3 Answers

  1. Religion, in particular Orthodoxy, has always played a huge role in strengthening State power. Religion was the monarch's mainstay. How to convince millions of people to obey and tolerate any whims of one, sometimes not very distant person? It is necessary to impress people with the idea that power has been given to him by God, that he is God's anointed one.�

    Priests come to the rescue. The sovereign allows them to fool people completely legally, earn a lot of money from them and not pay taxes. In exchange, the priests promote Orthodoxy to the masses, instilling humility and the sacredness of power in people. With high-quality psychological processing, people do not even think of resistance, rebellion. After all, this will be a rebellion against God himself, which is considered a terrible sin. Thanks to the priests, the sovereign can do anything with his people and stay in power until death.

    Recently, the topic of Orthodoxy has been actively discussed and promoted for the same reason. Gundyaev and his shushers are trying to impose ideas of the sacredness of power, the inadmissibility of protests, and the alienation of “Western” values. In exchange, he basks in luxury. Lower-ranked priests also have a good profit without being selected. Therefore, Orthodoxy has become a de facto state religion. It's like the cement in the brickwork of a state power.

  2. One thing you need to understand about Russian Orthodoxy is that it is not an Evangelically oriented denomination by its nature.�

    Orthodoxy, unlike Protestantism, implies reliance not so much on the Holy Scriptures as on the subsequent tradition – Ecumenical Councils, Patristic teaching, etc. For Russian Orthodoxy, this tradition is primarily Byzantine, with all the ensuing consequences, including the idea of a” symphony “ of secular and religious power. It is precisely this idea that the church leadership implements.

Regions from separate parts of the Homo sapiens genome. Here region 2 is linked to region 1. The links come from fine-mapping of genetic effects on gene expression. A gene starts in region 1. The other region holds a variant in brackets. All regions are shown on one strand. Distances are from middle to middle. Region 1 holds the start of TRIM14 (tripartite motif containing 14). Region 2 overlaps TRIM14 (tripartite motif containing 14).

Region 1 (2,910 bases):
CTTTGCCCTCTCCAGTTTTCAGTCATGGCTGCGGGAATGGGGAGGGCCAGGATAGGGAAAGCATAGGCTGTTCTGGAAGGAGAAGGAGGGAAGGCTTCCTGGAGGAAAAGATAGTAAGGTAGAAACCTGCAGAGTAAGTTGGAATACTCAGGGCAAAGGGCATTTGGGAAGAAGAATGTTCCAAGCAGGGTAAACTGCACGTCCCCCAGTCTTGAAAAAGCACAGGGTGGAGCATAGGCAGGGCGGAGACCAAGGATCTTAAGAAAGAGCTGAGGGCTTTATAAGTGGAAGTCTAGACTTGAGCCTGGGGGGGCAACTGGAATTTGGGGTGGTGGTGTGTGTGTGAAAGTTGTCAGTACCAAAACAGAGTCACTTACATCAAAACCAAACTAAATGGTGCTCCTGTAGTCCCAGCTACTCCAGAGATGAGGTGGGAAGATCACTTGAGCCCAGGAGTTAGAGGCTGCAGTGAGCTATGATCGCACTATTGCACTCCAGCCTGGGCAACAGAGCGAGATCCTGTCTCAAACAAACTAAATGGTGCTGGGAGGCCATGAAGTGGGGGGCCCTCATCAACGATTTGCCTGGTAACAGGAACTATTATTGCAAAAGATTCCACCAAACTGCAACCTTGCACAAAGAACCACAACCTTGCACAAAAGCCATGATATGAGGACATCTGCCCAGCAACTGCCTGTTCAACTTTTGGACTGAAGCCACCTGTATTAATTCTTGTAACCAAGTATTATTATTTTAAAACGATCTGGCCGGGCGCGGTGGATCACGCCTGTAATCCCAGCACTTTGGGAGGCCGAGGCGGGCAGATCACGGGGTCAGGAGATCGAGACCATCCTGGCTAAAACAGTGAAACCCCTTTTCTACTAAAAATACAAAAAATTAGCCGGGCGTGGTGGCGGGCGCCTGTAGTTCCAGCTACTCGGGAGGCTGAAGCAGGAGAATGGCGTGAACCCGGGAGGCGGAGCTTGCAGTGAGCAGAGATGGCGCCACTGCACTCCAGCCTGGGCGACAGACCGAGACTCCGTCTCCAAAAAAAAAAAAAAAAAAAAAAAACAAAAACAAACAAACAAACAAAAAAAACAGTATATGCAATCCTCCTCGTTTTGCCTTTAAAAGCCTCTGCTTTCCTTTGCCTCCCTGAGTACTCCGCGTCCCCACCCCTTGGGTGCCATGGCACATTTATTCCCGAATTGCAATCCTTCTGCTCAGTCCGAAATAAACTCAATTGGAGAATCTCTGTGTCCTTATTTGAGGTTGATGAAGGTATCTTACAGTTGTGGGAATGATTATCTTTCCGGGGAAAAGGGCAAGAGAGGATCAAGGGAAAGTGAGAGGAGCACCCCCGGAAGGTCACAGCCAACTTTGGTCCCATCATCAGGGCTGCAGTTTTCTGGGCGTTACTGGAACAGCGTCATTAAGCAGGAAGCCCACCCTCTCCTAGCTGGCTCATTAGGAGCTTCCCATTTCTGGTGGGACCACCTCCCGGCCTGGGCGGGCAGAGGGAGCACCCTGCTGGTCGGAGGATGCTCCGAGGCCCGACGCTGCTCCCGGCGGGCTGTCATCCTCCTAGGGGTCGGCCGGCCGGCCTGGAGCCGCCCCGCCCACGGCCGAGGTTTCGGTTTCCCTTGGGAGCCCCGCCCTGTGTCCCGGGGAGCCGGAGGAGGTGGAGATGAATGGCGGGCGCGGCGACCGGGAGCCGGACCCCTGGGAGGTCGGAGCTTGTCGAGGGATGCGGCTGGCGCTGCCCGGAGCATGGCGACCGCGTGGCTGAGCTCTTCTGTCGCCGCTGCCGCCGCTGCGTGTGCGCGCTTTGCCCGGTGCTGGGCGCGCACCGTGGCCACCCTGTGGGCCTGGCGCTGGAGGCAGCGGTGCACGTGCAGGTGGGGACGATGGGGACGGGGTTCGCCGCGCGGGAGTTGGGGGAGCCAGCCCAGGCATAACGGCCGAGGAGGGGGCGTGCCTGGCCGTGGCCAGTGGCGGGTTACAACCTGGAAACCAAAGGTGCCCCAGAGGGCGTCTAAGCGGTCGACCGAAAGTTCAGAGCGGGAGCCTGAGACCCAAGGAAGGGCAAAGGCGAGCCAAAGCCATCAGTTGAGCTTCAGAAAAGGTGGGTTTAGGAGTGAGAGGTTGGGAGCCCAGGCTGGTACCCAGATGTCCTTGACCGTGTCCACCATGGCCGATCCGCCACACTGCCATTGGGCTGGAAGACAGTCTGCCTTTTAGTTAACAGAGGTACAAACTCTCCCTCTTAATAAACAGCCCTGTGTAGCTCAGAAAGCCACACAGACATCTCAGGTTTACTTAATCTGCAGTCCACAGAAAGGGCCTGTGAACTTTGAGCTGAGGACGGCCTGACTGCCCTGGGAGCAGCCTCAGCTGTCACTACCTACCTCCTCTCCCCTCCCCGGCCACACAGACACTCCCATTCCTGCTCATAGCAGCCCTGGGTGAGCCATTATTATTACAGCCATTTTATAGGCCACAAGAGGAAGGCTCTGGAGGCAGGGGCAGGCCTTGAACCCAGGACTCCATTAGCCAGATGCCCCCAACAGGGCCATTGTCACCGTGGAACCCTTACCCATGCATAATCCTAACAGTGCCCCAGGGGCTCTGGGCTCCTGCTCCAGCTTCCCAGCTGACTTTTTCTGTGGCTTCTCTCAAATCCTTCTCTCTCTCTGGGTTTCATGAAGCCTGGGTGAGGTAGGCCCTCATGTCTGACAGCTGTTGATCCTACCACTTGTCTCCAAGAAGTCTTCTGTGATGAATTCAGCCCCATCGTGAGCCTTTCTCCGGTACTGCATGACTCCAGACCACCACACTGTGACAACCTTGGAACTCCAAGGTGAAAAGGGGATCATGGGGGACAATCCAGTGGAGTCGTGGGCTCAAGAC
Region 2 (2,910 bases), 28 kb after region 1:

But what to do if it seems that this is at odds with the principles laid down in the Holy Scriptures? An Orthodox person would answer this question that the Holy Fathers knew better – if you think that there is such a discrepancy, then you are misinterpreting the Holy Scriptures. Because the tradition just reveals more specifically the basic principles of its interpretation.

    This is approximately the logic of Orthodox thinking. The principle of personal reading and understanding of Scripture is a typically Protestant principle and, therefore, a completely different religious culture.

    In this particular case, the quote you gave can be interpreted in different ways. In this case, Jesus is generally talking about a very specific duty – paying taxes. In this story, the Pharisees send a provocateur to Jesus, so to speak, with the question of whether to pay taxes to Rome. The fact is that the Messiah in Judaism is understood as a king and military leader; therefore, it was expected that he would free the Jews from the power of Rome, the specific form of expression of which would be, for a start, refusal to pay taxes to Rome.

    Jesus, on the other hand, elegantly circumvents this problem by saying that you should give Caesar what is Caesar's, i.e. that religious matters should be separated from civil duties – which, if you think about it, is a non-trivial idea from the point of view of Judaism, in which religious regulations regulated everything, including the rules for setting up a latrine and punishing various types of crimes. Some interpreters believe that by doing so, he made it clear that Messinia, in the literal sense of the political liberation of the Jews, was not his goal.

  3. It also contradicts Article 14 of the Constitution of the Russian Federation. Orthodoxy today is primarily pleasing to the state. Churches receive good funding and support, as well as a certain popularization among the population (demonstration of worship services on TV, for example). Why is this necessary? In my opinion, the state sees Orthodoxy as a kind of spiritual bond for the people. Indeed, Orthodoxy in this country has hundreds of years of history. And even to a significant (not the best)extent this has shaped the Russian mentality.

    About the contradiction of the sermon. I know that modern Orthodoxy is full of contradictions and deviations from the canons. Again, a lot to please the state. For example, trading in churches. And in general, it is impossible to keep religion absolutely unchanged for so many years.

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